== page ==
Sprint Car Tire Tech and Maintenance
When you are wheeling a 700-950 HP beast around a ¼ - ½ mile racetrack, there is not much that is more important than being able to get all that power from the motor to the ground. That is where the tires come into play. There are many different tips and tricks when it comes to tires that will help you not only get your power down into the racetrack, but some that may also help your tires last as well. Here, I will outline some of the processes that I use when it comes to tires.
First, we will talk about new tires. Many people think that just because you have a new tire, it is simply ready to bolt on and go, but that is not the case in this day and age. With the power that these cars are putting out now, every little advantage you can gain with traction is critical. Once you get the process down, it almost comes second nature, however it is a long and grueling process to get the tires right.
Generally, you buy a tire based off of the chalk mark. The chalk mark is a factory mark that will give you a general ideal of what the tire will measure when it is mounted. Sometimes however, it is not totally comparable to what it actually measures. When you first buy a tire, you will mount and measure it. Sometimes it does not roll out to your liking, say it is small, I typically pump the tire up to 25 pounds and let it sit out in the sun for an hour or two, that will grow the tire, you can typically gain ½ inch or more using this method.
Once the tire has sat for a while, bring the pressure back down to your measuring point and roll the tire out again, if it measures where you want, then you can move on to balancing. I always tried to do this with all tires on the same wheel, that way you will know if you have a tire that is way off balance. We always sent the tire back if I had to add more than 5 sticks of wheel weight. I use the Quick Stick Wheel Weights, part number 910-100361. I had these sticks cut in half so each stick weighed 1.5 oz. If the wheel balances out, you can move on to grooving and siping.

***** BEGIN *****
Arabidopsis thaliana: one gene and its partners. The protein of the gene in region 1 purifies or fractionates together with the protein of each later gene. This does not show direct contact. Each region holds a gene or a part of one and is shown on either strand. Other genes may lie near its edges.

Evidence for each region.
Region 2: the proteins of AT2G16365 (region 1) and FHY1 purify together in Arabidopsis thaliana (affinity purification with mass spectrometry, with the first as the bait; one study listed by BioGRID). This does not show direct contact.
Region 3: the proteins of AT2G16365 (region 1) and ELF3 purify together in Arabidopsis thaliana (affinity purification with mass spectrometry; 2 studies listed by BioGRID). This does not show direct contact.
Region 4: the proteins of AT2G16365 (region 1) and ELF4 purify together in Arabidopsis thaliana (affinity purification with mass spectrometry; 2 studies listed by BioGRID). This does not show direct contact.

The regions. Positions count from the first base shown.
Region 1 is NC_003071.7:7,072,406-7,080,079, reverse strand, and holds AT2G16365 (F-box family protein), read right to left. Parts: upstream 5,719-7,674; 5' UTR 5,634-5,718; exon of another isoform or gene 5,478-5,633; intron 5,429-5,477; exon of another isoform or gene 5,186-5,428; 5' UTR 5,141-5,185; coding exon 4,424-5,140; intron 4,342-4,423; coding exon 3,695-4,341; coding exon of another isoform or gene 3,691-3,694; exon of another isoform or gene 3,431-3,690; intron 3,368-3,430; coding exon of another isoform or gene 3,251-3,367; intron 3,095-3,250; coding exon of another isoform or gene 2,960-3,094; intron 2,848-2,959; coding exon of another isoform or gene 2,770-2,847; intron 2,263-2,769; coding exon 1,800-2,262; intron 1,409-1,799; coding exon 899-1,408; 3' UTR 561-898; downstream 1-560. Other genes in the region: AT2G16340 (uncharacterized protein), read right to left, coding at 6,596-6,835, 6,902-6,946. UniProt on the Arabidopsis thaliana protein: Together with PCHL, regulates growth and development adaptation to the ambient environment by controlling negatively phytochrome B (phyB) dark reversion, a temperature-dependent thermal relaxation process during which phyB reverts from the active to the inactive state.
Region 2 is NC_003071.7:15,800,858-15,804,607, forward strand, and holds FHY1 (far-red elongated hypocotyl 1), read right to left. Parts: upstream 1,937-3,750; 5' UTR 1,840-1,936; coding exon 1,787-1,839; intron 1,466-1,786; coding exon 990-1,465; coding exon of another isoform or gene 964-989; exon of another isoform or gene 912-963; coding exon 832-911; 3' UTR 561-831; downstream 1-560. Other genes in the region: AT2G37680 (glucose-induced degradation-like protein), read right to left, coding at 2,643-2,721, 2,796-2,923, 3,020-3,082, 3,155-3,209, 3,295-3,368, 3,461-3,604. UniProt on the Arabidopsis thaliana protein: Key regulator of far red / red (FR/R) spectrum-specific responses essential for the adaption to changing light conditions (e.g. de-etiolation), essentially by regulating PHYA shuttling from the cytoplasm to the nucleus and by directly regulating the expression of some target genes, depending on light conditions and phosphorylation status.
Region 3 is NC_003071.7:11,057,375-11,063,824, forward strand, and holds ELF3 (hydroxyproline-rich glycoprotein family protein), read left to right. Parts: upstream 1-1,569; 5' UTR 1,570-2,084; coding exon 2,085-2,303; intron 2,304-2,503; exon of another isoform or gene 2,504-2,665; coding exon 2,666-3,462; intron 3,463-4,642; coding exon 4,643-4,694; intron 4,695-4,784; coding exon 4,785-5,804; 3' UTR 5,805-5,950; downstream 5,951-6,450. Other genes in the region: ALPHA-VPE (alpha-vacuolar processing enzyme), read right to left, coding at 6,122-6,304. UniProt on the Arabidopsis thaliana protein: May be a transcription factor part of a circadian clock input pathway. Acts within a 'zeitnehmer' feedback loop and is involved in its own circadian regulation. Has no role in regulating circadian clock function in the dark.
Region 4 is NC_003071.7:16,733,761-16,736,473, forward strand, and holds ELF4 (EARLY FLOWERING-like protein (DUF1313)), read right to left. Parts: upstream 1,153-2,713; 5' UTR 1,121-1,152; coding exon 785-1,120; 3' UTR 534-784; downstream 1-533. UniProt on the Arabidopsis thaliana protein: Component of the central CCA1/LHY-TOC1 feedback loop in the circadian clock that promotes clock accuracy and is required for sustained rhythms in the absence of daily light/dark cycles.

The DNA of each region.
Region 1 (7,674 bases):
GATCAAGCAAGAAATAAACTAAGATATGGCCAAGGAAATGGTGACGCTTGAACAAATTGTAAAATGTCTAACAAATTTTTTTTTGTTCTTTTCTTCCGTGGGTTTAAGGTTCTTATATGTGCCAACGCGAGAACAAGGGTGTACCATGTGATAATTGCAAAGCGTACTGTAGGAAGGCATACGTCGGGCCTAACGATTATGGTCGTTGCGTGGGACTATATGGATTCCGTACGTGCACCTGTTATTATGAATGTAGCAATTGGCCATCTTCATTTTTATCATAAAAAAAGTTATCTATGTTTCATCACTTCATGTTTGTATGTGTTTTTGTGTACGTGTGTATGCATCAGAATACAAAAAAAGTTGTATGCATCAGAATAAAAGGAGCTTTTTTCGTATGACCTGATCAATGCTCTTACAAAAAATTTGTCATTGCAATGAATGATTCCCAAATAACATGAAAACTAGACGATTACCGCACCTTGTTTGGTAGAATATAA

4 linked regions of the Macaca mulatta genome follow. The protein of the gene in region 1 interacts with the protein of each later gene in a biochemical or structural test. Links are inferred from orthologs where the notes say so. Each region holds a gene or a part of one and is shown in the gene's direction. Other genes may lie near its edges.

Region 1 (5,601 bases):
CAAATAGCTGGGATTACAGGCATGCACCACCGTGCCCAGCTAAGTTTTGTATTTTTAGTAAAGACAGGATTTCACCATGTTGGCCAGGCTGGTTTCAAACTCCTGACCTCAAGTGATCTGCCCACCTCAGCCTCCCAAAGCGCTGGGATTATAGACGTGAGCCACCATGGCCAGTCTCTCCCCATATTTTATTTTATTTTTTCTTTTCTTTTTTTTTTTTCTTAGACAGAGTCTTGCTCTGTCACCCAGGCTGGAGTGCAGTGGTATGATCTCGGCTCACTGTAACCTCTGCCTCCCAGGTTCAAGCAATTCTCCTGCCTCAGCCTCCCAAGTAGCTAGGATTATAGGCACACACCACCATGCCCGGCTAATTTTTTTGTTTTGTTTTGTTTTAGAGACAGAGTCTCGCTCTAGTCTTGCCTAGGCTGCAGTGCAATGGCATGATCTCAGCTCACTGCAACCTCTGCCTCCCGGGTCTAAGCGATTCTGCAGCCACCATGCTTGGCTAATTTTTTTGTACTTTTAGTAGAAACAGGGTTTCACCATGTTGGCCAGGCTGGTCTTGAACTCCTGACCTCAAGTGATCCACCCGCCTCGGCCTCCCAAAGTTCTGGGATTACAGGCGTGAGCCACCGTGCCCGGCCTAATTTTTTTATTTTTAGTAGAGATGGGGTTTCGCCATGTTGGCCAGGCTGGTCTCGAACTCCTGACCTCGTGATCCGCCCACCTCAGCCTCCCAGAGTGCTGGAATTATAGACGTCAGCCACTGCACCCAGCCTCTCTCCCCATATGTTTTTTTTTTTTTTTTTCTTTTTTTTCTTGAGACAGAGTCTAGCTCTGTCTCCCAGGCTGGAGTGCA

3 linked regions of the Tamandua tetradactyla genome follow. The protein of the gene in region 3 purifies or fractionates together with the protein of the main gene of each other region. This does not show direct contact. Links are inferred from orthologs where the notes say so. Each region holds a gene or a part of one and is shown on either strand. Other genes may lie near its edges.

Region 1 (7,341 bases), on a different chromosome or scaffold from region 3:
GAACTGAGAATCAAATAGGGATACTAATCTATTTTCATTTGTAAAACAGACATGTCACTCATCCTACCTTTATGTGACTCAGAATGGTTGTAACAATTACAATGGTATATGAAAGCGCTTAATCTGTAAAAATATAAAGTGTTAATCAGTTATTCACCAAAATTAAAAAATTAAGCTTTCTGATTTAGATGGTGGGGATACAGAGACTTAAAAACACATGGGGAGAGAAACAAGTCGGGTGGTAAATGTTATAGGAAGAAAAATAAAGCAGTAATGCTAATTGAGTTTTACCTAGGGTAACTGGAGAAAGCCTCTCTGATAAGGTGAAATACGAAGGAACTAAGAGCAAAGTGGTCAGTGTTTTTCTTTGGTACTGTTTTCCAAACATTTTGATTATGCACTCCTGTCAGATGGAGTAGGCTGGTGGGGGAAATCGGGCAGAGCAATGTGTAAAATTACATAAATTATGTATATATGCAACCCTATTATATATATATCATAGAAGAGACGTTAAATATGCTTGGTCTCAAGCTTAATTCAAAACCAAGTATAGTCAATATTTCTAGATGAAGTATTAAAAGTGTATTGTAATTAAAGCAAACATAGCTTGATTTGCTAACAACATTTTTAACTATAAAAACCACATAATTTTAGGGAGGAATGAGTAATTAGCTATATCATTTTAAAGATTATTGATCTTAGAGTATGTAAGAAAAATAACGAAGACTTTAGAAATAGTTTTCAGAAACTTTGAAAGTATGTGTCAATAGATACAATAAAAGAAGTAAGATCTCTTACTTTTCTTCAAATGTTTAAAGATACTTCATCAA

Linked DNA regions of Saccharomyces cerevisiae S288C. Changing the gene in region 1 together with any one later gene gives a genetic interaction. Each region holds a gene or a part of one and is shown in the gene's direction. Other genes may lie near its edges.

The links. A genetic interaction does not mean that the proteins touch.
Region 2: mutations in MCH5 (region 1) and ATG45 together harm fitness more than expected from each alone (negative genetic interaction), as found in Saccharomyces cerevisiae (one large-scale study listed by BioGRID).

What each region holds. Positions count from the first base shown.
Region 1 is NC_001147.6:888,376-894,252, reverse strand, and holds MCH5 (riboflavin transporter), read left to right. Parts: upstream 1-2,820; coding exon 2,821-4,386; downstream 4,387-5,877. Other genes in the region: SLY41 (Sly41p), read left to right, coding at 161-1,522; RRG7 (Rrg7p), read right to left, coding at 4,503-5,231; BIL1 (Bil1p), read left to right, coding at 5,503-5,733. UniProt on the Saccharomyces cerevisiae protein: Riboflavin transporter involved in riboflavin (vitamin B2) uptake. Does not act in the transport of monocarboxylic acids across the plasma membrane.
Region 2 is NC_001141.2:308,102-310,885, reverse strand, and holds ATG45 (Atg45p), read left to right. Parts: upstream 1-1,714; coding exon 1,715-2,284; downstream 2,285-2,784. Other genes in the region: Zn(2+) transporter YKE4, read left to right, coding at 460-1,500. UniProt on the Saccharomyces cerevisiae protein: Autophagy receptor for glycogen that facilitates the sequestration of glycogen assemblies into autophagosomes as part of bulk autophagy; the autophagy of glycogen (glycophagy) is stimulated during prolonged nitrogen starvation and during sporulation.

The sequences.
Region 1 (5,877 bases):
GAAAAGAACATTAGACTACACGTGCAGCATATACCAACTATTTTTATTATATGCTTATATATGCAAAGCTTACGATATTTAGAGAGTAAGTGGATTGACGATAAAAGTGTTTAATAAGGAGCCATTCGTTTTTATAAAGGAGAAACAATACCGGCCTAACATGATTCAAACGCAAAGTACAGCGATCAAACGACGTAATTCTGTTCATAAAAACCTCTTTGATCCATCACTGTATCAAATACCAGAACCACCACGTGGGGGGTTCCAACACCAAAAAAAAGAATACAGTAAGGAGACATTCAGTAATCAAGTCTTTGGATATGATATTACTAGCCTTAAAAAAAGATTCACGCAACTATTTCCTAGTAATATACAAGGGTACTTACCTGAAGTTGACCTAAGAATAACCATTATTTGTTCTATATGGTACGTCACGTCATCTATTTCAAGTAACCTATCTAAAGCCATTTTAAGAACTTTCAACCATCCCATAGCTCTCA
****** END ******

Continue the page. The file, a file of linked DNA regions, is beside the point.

Next step, is to groove and sipe the tire. I use Van Alstine G-1000-M Instant-On Tire Groover, part number 910-82055. I also use Deluxe Grooving Iron and Multi-Blade Siper Kit, part number 910-82076. These are the two tools that I have found work the best for me. Also, our friends at EMI have created some very handy grooving and siping charts for tires, you can see the charts by clicking the link Here.
Of course, many people find their own grooving and siping methods and patterns that work for them, with some trial and error you could find your own as well. Grooving will cut larger slices in the tire, essentially splitting one tread block into two for added traction. Siping is the process of adding a razor blade cut no deeper than half the tread. Sipes will allow the tire to gain heat quicker, thus making the tire come in and start working sooner, but will also allow the tire to dissipate heat sooner preventing the tire from becoming too hot and hopefully preventing blistering.
After grooving and siping, I will typically re-measure the tire to be sure on my size, then mark the tire with the size, dismount, and move on to the next.
With used tires you have no grooving or siping to worry about as this should already be done. There are a couple other steps that need taken with used tires.
First, when it comes to wash day do not forget the tires! It is extremely important that the tires get cleaned as well as, or better than, the race car. The reason for this is because any dirt that is left on the tires from a race night will help that tire harden, or “seal over”. I suggest using a simple green/water solution for soap. Spray the tires down thoroughly and let it sit for 10-15 minutes or so, then go around with a pressure washer and wash the tire. If there is still dirt on the tire, repeat the process. Essentially, this is the only “maintenance” that needs to be done to used tires. Once washed, reset the pressure to your base for that tire and re-measure the tire, marking down the measurement and crossing off the old measurement, then you are good to go.
- Grinding your tires. I suggest grinding your used tires to take the top “seal” off of the tire. After the tire has a heat cycle, there is a chemical reaction in the tire that will cause the rubber to harden, or “seal over”. Grinding will take this top seal off of the tire and open the pores back up at the surface making the tire grip the racetrack better.
- Check tire heat after a run. Tire heat will tell you what you need to do with the race car. If the outside of your LR tire is warmer than the Inside of your LR tire, that means that you have too much stagger. Adversely, if the inside is warmer than the outside, that means you have too little stagger. I like to check the LR for this, as the RR is always very hot after a race because of the bigger circumference and higher pressure. Visually, you can look at the RR to see what the car needs. If the inside is blistering you have too much stagger, if the outside is blistering you have too little stagger. If it is even wear across the rear tires, you are very close on where you needed to be with stagger.